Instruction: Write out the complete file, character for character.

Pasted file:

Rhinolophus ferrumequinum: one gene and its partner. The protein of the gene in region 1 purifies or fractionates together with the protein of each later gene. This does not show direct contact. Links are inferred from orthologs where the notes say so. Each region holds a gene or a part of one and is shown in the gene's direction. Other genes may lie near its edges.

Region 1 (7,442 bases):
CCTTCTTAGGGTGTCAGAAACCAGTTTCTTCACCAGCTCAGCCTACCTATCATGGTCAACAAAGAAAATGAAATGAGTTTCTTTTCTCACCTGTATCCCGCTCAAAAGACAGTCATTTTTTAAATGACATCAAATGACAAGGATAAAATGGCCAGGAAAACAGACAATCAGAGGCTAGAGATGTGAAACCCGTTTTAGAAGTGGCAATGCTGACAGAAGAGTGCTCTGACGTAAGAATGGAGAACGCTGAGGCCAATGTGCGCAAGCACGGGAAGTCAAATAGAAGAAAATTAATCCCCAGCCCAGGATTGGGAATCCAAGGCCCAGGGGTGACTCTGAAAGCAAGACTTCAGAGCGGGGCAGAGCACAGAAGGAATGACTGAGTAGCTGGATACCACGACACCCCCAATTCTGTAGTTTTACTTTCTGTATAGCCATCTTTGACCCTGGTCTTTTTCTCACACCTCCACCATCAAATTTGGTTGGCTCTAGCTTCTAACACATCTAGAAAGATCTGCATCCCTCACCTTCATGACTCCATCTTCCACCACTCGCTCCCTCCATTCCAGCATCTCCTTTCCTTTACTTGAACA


Rhinolophus ferrumequinum: one gene and its partner. The protein of the gene in region 1 purifies or fractionates together with the protein of each later gene. This does not show direct contact. Links are inferred from orthologs where the notes say so. Each region holds a gene or a part of one and is shown in the gene's direction. Other genes may lie near its edges.

Region 1 (7,442 bases):
CCTTCTTAGGGTGTCAGAAACCAGTTTCTTCACCAGCTCAGCCTACCTATCATGGTCAACAAAGAAAATGAAATGAGTTTCTTTTCTCACCTGTATCCCGCTCAAAAGACAGTCATTTTTTAAATGACATCAAATGACAAGGATAAAATGGCCAGGAAAACAGACAATCAGAGGCTAGAGATGTGAAACCCGTTTTAGAAGTGGCAATGCTGACAGAAGAGTGCTCTGACGTAAGAATGGAGAACGCTGAGGCCAATGTGCGCAAGCACGGGAAGTCAAATAGAAGAAAATTAATCCCCAGCCCAGGATTGGGAATCCAAGGCCCAGGGGTGACTCTGAAAGCAAGACTTCAGAGCGGGGCAGAGCACAGAAGGAATGACTGAGTAGCTGGATACCACGACACCCCCAATTCTGTAGTTTTACTTTCTGTATAGCCATCTTTGACCCTGGTCTTTTTCTCACACCTCCACCATCAAATTTGGTTGGCTCTAGCTTCTAACACATCTAGAAAGATCTGCATCCCTCACCTTCATGACTCCATCTTCCACCACTCGCTCCCTCCATTCCAGCATCTCCTTTCCTTTACTTGAACA